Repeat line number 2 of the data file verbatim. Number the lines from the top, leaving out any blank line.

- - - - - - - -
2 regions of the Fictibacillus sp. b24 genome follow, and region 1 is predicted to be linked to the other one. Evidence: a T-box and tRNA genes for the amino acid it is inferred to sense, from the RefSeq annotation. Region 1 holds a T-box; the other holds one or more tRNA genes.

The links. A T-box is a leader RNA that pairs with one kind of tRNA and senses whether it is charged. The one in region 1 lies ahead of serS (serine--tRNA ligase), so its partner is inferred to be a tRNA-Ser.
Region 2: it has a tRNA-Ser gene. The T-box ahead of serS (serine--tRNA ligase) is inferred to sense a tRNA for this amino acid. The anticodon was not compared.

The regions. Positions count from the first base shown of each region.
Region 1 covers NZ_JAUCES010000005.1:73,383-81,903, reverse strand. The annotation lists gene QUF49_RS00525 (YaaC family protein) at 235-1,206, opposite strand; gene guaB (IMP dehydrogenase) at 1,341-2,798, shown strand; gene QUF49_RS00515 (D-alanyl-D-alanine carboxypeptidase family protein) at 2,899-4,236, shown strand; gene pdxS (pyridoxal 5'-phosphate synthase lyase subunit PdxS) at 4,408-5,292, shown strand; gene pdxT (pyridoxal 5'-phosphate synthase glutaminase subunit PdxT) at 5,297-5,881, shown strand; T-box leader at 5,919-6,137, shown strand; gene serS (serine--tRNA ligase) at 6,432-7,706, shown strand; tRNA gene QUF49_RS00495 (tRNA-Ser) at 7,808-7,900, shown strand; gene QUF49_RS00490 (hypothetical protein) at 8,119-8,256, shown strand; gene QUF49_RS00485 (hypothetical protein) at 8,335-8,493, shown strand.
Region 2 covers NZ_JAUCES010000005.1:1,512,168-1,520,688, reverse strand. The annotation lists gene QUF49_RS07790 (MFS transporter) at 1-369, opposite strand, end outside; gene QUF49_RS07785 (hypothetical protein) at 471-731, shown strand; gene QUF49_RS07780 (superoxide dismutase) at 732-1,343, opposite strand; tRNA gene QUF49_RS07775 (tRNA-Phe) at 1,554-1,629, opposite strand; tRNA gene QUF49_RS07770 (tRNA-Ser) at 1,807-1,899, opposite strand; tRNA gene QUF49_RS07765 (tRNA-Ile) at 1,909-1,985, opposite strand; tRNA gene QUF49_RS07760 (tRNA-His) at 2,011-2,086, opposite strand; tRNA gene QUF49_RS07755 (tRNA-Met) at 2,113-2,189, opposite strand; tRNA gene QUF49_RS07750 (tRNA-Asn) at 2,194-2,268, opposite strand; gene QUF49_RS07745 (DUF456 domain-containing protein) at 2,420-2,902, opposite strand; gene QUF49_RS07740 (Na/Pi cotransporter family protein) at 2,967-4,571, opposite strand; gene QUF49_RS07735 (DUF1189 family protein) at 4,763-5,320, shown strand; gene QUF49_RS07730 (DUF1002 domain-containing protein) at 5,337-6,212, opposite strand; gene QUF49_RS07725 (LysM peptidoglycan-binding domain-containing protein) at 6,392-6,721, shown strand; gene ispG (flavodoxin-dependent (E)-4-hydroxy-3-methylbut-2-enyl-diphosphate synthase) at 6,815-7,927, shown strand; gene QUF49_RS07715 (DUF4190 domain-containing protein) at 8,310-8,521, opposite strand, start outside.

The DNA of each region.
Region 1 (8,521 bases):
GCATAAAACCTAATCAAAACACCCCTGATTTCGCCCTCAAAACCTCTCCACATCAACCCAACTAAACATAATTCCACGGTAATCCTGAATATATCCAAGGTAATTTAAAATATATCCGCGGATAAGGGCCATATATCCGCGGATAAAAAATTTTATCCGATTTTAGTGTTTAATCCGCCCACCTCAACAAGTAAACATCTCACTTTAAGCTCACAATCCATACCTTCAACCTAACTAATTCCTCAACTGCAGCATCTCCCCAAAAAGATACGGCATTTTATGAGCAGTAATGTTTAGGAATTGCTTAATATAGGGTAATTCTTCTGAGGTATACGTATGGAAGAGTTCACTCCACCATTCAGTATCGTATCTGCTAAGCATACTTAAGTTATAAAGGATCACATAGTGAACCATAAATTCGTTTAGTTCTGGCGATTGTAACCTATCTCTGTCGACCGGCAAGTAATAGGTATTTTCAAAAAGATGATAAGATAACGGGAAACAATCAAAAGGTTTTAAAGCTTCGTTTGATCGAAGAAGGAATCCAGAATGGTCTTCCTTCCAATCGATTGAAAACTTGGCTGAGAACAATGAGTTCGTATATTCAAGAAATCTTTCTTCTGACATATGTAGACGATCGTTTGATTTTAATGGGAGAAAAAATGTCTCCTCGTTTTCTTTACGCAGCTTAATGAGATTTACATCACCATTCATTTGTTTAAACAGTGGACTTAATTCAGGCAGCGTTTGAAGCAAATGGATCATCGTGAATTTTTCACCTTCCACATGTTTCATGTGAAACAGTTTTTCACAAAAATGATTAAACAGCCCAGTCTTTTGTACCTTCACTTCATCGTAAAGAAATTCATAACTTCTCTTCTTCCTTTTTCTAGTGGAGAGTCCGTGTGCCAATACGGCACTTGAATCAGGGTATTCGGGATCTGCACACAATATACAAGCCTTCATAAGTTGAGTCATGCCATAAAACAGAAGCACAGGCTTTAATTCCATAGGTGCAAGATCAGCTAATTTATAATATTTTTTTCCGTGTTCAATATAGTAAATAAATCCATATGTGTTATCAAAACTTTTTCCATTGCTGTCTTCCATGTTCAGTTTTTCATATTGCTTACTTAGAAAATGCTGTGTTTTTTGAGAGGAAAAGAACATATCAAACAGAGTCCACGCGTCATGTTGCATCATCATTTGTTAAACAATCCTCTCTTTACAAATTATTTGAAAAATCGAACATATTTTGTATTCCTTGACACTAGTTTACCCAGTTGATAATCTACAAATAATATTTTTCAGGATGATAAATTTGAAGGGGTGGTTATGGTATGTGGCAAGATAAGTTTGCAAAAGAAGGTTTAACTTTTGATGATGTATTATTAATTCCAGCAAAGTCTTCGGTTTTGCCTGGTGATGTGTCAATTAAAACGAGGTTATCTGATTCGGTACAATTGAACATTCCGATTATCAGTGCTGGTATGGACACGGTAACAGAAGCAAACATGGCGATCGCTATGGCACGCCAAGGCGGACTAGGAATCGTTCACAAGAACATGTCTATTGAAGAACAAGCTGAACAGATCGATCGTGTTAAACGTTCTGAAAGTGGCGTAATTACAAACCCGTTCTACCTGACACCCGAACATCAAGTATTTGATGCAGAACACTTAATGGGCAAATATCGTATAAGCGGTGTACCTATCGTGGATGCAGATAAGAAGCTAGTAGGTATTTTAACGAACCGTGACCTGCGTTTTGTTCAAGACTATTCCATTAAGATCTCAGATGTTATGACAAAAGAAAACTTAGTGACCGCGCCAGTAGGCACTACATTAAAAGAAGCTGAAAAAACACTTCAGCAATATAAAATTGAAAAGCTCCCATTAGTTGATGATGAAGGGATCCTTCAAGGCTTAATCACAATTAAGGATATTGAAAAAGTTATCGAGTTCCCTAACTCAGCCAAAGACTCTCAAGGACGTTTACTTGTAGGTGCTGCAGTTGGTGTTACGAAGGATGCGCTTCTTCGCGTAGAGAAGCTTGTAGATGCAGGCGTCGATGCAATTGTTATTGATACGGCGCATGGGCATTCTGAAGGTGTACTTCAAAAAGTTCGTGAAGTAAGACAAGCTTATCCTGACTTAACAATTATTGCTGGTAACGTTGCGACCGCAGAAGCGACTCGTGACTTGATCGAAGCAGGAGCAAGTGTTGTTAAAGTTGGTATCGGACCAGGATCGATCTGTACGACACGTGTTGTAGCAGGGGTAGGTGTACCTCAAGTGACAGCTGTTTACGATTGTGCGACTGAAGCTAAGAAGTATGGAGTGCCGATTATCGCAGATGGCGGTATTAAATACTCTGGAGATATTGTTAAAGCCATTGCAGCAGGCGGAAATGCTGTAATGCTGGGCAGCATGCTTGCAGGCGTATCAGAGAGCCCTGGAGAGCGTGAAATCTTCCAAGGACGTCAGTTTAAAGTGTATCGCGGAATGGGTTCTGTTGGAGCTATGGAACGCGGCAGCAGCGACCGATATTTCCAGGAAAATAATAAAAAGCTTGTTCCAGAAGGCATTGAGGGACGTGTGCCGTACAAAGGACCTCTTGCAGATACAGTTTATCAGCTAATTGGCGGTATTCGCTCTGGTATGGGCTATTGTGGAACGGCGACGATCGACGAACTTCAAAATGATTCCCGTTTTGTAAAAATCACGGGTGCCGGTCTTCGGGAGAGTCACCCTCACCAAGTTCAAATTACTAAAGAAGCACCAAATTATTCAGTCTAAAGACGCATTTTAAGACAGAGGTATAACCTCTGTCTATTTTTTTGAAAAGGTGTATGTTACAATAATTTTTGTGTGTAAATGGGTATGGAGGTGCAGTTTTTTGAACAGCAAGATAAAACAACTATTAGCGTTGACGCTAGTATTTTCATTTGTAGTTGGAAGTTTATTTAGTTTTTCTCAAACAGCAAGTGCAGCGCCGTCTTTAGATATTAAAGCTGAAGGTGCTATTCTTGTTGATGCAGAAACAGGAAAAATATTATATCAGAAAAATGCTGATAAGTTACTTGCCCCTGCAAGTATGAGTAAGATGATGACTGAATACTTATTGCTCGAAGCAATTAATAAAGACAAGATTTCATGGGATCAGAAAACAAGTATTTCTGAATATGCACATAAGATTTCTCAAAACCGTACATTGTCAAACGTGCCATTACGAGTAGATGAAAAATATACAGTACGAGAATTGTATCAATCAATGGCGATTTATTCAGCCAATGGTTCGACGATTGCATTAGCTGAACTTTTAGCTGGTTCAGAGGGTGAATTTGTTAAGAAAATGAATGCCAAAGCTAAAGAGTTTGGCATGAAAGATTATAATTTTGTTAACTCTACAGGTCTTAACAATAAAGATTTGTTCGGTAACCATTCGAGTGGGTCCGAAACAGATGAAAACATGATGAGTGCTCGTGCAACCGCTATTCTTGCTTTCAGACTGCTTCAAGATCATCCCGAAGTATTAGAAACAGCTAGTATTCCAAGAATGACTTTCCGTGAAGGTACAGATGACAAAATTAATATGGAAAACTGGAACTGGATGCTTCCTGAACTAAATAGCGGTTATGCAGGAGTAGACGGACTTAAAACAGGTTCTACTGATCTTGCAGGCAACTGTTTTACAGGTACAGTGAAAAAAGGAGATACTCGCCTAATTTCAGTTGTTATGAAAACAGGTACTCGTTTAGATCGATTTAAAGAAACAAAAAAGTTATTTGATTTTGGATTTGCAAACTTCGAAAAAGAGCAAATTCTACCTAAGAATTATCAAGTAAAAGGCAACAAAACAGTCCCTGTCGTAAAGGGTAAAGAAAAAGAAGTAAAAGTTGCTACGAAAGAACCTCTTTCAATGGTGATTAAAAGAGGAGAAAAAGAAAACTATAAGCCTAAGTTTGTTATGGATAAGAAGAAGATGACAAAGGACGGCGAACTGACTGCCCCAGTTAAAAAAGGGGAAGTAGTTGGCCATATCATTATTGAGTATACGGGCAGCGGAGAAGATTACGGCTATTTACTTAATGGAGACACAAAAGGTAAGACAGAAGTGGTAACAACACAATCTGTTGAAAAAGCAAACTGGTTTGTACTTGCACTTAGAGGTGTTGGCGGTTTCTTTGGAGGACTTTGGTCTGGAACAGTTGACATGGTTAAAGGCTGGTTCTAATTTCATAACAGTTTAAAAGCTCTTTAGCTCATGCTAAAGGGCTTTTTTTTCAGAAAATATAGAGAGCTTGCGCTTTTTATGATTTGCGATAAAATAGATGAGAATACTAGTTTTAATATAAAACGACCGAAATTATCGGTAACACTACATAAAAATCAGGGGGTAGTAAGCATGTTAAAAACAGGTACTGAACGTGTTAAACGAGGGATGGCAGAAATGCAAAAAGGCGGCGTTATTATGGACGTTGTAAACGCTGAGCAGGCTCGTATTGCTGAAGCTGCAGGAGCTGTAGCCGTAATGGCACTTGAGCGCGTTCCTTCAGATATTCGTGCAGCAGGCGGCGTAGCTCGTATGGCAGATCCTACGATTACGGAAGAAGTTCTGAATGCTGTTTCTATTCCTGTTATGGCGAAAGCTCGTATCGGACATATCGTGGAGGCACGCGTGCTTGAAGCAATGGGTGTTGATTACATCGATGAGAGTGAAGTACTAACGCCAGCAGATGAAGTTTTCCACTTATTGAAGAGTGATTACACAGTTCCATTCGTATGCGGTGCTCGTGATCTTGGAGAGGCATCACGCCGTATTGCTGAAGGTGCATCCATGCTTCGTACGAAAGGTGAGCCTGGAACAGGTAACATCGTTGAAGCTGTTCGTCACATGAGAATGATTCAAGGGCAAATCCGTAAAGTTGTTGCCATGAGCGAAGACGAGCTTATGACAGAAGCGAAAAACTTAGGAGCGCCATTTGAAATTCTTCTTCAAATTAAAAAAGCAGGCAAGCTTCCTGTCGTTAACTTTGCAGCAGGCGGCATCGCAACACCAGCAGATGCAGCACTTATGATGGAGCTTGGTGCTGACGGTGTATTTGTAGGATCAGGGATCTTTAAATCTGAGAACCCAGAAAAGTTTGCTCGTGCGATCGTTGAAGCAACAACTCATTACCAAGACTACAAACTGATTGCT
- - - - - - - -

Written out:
The links. A T-box is a leader RNA that pairs with one kind of tRNA and senses whether it is charged. The one in region 1 lies ahead of serS (serine--tRNA ligase), so its partner is inferred to be a tRNA-Ser.